December 15, 2017

Speaking of Real Estate

Syndicate content
Updated: 8 min 12 sec ago

Charity Deduction Faces Same Tax Reform Risk as MID

Mon, 11/27/2017 - 14:31

Of all the itemized deductions, the one for charitable contributions might seem to come out the best under tax reform. That’s because it’s the only deduction under both the House and the Senate versions of the bill that is largely undiminished. And yet charities complain donations will dry up under tax reform. What gives?

“Provisions in the tax bill the House and Senate are considering would make the situation worse” for charities, Ray Madoff, director of the Boston College Law School Forum on Philanthropy and the Public Good, says in a Nov. 27 New York Times opinion piece.

The problem, Madoff says, is the near doubling of the standard deduction. With all of the other itemized deductions either going away or constrained by new caps, most households will opt for the standard deduction rather than continue to itemize. That renders the tax deduction for charitable giving nearly meaningless. As Madoff puts it, “A vast majority of American taxpayers would no longer itemize and therefore would receive no benefits for their charitable giving.”

That argument might sound familiar. It’s the same one NAR is making about homeownership. Under the Senate bill, the mortgage interest deduction would be left intact, but the deduction for state and local taxes would go away. In the House, MID would be limited to mortgages of $500,000 and the deductions for property taxes would be capped at $10,000, while the deduction for state and local income and sales taxes would be entirely repealed. So, while MID is preserved, either entirely or in part, very few households that itemize today would continue to do so. As a result, MID would continue to be a benefit only for the wealthiest households.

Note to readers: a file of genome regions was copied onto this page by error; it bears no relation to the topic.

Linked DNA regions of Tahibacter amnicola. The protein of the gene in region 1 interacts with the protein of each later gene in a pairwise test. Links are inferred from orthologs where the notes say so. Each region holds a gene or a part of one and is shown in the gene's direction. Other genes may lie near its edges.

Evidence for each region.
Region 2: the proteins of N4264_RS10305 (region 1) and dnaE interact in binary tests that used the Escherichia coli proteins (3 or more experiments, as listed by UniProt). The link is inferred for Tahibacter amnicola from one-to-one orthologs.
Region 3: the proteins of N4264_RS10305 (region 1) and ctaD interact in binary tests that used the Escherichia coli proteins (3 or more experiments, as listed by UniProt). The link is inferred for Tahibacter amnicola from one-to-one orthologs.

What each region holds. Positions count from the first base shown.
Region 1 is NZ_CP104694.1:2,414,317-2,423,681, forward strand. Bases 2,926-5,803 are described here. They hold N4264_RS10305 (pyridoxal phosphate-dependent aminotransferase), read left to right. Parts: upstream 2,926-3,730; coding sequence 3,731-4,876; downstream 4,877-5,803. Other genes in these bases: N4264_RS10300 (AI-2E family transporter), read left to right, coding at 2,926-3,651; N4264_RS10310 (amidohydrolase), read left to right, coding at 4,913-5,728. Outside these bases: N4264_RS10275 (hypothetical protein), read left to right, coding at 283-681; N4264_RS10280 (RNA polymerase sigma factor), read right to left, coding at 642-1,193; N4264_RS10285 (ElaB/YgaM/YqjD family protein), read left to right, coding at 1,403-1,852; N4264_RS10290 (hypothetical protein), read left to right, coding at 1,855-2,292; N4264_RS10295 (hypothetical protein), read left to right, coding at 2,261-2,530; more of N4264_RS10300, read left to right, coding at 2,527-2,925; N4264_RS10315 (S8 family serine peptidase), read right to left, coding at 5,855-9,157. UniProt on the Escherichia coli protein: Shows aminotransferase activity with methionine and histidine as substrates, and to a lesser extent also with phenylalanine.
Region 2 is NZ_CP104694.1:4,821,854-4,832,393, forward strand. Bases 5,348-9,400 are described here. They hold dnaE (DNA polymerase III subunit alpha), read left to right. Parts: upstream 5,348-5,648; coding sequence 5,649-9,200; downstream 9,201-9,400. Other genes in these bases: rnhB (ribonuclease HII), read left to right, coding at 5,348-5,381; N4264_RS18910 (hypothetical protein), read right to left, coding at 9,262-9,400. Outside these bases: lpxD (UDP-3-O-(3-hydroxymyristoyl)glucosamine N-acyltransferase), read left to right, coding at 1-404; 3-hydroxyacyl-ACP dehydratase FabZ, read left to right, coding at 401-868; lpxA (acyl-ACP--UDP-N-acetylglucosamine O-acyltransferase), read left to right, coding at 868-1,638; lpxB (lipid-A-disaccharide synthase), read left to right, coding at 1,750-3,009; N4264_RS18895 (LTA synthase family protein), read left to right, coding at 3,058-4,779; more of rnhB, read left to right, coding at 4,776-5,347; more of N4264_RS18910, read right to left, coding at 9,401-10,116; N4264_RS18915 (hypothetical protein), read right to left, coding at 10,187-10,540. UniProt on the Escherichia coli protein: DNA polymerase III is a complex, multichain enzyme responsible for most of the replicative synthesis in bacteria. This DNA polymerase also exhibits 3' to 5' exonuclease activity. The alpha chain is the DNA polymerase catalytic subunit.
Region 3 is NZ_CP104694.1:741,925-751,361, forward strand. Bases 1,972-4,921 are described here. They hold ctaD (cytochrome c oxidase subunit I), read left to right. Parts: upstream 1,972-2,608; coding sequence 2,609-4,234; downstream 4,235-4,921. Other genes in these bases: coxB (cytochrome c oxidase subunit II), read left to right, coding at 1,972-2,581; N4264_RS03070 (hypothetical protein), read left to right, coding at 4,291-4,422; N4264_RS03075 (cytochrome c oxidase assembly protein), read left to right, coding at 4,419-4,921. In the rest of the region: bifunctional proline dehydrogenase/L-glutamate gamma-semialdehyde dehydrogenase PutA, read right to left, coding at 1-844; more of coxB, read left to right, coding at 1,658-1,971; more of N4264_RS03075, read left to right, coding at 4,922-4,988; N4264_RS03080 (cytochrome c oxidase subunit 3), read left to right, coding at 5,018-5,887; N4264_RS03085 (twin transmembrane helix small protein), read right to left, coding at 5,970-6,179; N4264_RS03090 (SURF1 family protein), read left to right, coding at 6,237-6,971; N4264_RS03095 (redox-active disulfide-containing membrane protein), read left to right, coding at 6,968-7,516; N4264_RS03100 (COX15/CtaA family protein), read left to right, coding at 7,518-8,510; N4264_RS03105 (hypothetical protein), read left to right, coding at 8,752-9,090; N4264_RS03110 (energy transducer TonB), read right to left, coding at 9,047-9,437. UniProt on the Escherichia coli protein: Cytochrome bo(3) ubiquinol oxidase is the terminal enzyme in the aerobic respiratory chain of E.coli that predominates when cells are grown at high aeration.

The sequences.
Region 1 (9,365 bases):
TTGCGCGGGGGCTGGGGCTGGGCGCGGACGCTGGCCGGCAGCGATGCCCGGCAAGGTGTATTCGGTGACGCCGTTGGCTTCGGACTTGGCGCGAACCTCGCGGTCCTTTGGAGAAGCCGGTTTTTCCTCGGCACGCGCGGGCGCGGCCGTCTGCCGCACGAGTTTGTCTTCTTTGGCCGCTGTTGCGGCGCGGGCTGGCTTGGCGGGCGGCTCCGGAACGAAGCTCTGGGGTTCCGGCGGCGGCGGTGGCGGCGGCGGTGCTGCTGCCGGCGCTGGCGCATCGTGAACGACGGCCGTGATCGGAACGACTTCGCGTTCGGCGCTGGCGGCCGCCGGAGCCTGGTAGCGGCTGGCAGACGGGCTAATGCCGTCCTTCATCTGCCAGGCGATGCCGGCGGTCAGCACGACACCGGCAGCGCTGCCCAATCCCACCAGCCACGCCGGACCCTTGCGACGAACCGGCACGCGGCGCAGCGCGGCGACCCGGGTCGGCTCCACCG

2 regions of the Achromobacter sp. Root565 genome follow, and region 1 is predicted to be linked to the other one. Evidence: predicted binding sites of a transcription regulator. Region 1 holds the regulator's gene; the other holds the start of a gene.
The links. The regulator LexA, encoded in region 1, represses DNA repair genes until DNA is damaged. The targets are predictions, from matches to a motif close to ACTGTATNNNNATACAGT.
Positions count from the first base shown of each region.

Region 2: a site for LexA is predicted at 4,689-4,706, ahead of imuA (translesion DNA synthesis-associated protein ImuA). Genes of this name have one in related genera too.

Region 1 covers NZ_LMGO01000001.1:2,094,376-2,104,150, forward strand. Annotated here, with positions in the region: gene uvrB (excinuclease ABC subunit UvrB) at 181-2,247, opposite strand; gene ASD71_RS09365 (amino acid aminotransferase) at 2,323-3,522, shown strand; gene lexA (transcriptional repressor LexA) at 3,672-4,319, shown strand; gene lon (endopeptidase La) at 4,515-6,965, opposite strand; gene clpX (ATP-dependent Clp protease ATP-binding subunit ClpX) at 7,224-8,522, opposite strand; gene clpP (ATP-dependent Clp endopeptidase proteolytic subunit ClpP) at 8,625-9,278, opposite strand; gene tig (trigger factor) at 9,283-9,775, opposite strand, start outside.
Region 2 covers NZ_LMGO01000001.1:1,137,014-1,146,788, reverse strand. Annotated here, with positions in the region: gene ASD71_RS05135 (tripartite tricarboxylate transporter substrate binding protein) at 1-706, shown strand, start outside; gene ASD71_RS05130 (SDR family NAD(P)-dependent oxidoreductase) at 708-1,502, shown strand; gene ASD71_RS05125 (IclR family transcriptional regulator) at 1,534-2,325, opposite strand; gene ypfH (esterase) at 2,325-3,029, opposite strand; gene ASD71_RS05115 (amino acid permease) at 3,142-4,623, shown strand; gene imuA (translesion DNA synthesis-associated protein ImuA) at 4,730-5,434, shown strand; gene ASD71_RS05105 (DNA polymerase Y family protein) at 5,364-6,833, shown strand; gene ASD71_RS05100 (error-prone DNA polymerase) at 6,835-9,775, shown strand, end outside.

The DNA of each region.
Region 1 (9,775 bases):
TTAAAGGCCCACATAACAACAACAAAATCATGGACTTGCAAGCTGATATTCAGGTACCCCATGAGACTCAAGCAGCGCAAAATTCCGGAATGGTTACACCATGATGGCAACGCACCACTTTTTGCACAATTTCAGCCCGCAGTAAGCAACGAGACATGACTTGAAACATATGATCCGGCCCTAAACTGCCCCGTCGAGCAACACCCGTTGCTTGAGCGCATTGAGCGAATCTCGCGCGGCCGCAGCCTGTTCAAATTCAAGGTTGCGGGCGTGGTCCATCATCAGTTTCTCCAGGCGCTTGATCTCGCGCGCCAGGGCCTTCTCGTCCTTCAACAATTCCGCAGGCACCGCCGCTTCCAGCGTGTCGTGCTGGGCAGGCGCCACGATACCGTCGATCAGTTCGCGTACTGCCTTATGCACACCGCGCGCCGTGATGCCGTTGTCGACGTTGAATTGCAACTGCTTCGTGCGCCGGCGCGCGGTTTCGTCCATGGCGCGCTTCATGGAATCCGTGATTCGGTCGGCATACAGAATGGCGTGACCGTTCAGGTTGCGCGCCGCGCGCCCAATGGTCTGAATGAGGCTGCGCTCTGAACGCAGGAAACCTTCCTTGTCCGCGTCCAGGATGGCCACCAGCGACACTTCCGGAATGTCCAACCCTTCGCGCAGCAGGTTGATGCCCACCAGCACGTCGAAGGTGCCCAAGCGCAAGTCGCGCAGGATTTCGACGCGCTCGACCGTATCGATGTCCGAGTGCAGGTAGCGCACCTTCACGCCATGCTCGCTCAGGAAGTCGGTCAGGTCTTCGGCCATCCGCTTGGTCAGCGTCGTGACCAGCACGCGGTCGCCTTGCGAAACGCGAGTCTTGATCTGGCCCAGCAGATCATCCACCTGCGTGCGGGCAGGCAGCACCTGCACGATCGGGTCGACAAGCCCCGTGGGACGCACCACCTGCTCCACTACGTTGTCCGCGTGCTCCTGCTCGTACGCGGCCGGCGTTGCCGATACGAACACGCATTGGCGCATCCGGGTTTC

Given the structural changes to the tax code lawmakers have before them, preserving the deduction for charitable contributions is mostly meaningless. This is exactly the same thing REALTORS® are saying about tax incentives for homeownership. They’re meaningless for most households if tax reform passes in its current form in both the House and the Senate.

More on tax reform’s impact on homeowners in The Voice for Real Estate.

Don’t Just Sell a Home; Market a Lifestyle

Tue, 11/14/2017 - 12:59

Kevin Tengan told attendees at the REALTORS® Conference & Expo to remember that home buyers are looking for “a place for their life to happen.”